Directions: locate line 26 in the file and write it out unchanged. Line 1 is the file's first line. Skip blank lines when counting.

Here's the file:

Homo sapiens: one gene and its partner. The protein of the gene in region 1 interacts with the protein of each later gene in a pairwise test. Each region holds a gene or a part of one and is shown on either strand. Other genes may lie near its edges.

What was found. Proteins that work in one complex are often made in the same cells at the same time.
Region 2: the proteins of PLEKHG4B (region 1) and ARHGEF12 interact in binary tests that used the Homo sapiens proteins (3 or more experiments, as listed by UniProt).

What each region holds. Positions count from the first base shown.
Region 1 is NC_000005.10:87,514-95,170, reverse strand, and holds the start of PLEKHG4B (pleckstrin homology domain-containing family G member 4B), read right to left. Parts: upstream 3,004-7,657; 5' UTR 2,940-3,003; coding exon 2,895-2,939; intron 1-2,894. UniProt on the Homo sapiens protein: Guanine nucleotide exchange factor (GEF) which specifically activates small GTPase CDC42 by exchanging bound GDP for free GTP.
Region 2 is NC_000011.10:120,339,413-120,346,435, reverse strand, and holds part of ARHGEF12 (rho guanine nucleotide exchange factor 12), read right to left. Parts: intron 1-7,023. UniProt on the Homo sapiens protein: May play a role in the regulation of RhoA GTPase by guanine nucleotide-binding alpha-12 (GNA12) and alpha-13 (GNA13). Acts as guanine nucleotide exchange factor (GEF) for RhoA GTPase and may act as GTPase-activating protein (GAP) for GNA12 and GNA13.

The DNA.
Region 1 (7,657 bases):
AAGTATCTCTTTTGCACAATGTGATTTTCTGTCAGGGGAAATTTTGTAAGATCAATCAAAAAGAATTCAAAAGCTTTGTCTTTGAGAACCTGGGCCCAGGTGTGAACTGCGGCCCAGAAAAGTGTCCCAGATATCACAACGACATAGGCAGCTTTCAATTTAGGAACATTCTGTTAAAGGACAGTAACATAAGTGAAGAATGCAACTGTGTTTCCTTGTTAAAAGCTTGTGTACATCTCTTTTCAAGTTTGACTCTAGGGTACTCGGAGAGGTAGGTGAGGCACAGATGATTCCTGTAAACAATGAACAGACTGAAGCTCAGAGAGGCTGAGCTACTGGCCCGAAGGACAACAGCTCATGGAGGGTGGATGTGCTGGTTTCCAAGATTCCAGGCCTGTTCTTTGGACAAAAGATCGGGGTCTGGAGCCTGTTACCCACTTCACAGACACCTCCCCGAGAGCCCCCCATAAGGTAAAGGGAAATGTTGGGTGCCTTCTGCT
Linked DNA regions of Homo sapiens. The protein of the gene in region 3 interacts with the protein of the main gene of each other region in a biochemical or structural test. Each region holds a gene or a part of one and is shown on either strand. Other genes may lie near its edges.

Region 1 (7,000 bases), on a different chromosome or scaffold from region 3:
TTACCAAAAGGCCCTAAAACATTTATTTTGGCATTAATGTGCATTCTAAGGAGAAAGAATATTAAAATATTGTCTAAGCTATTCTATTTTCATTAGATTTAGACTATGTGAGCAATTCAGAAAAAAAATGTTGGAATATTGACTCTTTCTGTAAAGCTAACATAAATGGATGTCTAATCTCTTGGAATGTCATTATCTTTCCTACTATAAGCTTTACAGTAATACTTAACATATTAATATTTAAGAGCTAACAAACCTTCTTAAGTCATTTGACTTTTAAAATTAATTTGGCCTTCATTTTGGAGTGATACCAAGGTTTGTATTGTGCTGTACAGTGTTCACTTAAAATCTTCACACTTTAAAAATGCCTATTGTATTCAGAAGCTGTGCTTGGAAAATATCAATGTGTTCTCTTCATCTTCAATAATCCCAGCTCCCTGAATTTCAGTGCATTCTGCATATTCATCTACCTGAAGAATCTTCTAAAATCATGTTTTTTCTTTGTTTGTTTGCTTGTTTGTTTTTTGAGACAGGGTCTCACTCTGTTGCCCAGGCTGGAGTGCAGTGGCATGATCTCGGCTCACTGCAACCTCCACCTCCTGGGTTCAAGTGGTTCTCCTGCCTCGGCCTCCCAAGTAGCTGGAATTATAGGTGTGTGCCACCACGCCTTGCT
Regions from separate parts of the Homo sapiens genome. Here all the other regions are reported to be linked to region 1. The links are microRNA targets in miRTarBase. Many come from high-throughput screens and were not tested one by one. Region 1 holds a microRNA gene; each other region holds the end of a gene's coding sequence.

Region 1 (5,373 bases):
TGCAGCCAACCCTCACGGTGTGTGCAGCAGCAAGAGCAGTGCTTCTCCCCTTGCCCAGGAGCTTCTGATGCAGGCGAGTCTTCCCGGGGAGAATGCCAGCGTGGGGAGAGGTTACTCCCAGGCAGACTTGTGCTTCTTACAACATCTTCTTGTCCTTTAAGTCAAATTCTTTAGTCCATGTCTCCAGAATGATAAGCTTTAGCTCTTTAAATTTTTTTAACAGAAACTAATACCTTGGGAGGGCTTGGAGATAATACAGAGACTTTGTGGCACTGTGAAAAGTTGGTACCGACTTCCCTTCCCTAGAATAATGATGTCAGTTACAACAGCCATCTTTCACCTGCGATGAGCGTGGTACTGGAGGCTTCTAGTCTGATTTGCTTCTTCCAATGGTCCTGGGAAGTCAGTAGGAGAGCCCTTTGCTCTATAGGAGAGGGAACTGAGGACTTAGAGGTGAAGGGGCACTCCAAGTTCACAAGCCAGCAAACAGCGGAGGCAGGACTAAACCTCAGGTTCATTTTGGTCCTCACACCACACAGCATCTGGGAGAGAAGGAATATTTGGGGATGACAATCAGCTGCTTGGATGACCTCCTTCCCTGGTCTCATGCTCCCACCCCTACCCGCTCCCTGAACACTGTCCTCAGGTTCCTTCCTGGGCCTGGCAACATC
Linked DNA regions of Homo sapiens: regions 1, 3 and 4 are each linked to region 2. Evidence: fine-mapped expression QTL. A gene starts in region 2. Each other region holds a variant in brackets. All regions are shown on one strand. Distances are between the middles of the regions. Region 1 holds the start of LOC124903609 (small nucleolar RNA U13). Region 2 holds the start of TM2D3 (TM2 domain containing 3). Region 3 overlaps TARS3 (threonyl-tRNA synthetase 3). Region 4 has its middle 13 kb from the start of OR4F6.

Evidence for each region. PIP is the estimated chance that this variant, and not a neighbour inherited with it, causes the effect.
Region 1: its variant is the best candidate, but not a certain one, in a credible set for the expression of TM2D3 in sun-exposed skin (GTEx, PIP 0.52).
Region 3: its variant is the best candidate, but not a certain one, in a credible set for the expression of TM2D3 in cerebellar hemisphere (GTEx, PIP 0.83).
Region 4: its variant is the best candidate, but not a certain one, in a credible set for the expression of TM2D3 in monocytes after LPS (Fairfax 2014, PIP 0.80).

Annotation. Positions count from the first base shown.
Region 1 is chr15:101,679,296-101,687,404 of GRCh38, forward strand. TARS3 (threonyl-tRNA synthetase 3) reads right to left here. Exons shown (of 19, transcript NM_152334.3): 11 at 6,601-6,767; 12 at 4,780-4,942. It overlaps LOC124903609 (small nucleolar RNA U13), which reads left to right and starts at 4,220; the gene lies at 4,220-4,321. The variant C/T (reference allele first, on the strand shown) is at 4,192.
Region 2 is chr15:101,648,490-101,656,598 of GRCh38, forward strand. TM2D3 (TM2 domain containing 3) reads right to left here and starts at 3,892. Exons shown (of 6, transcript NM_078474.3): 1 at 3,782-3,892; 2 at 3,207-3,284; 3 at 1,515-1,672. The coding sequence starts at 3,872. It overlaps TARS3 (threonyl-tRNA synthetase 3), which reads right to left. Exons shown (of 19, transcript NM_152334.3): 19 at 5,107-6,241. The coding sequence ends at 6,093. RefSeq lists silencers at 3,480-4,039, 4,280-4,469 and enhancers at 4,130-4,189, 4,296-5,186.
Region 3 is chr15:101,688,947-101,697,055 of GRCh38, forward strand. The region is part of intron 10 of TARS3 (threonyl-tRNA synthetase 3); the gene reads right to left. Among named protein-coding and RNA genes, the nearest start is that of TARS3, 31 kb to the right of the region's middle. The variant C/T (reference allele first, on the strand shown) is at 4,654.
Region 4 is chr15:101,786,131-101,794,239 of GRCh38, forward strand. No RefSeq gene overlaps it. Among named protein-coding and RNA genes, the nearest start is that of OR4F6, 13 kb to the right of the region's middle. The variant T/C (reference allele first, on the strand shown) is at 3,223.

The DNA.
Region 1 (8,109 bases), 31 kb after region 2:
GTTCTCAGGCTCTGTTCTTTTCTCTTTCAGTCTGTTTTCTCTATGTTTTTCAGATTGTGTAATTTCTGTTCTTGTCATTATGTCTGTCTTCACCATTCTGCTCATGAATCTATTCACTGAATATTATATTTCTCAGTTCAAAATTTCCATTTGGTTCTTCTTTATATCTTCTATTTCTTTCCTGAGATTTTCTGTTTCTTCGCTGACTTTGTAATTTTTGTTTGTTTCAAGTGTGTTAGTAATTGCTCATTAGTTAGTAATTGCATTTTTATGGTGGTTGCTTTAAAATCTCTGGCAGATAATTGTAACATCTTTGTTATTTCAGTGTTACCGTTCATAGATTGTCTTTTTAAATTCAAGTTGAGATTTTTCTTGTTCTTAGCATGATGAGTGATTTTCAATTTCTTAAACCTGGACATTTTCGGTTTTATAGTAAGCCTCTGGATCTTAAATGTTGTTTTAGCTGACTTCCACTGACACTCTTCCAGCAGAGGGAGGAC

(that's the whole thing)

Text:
The DNA.